The mansion of Krystallia Pavlides

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Though it was built towards the end of the 19th century, this house is still one of the most impressive building in Limassol’s historical city center. Large and majestic, despite its wear and tear, the mansion of Krystallia Pavlides, as it is known, is a sample of the aesthetics which characterized the wealthiest members of Limassol’s highest society ranks at the time.

The owner of the mansion was the trader Michalis Gavrielides (Chatzigavriles), one of the richest men in Cyprus. He was reported to have a fortune of 175,000 pounds, with an annual income of 11,000 pounds, though rumours had it that the real amount was in excess of 300,000 pounds.

In 1922, the classic mansion was given to the only child of Chatzigavriles, Krystallia, as a gift for her marriage to the businessman Pavlos Pavlides, who was also the owner of an equally impressive mansion, a few meters.


The house, which was original surrounded by a garden, was designed by K. Trahanas. The outer fence and part of the garden were destroyed around the 1960s, due to the enlargement of Ifigeneias Street, which resulted to bringing the house’s entrance right on the pavement.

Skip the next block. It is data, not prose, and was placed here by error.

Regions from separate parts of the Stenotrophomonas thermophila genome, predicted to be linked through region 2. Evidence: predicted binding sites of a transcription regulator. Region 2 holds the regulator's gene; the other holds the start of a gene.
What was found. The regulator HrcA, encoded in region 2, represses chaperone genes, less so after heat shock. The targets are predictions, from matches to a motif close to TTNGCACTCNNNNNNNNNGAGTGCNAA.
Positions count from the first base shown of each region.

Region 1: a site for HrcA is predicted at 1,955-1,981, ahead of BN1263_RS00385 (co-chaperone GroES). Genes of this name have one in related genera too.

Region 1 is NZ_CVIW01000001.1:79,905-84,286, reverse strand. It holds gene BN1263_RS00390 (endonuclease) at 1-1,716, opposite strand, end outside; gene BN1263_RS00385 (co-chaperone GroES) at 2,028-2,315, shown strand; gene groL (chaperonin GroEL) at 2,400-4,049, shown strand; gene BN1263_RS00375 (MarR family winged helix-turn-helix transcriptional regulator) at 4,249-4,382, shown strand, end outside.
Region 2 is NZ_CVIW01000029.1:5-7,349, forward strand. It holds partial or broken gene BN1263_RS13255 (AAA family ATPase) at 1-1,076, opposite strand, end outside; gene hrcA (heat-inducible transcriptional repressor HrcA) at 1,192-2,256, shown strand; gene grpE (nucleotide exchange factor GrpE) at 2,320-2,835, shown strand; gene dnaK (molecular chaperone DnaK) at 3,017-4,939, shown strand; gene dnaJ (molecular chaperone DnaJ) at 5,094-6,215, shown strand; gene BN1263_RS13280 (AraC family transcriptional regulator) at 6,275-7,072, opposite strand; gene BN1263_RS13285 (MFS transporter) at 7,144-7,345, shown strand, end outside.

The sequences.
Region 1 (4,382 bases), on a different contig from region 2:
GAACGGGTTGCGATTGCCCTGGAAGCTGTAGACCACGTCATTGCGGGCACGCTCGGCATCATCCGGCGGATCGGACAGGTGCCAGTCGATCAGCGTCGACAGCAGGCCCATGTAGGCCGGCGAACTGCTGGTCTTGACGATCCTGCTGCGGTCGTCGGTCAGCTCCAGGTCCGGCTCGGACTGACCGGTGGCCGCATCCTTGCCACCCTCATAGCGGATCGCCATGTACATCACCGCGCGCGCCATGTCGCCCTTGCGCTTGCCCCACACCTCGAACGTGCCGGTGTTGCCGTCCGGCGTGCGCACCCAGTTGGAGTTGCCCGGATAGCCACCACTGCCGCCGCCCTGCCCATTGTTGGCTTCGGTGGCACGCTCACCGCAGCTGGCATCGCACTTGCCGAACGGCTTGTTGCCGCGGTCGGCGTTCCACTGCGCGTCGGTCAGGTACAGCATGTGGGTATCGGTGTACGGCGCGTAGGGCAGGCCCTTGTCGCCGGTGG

The mansion with its beautiful fence still intact.

Apart from the typical elements of Renaissance architecture, the house also features an unusual staircase hanging above the garden, which leads from the main building to the roof terrace of the auxiliary buildings on the western side of the house.


Some of the areas of this considerably large house had been rented out since the mid-1930s to serve as offices for companies, until it was eventually rented as a whole to the Limassol Municipality, which used it to house many of its services up until 2005. Today, its courtyard has become one of the popular spring and summer hungouts in the city.

Information: Tasos Andreou, Limassol Historical Archives
Photos: Limassol Historical Archives

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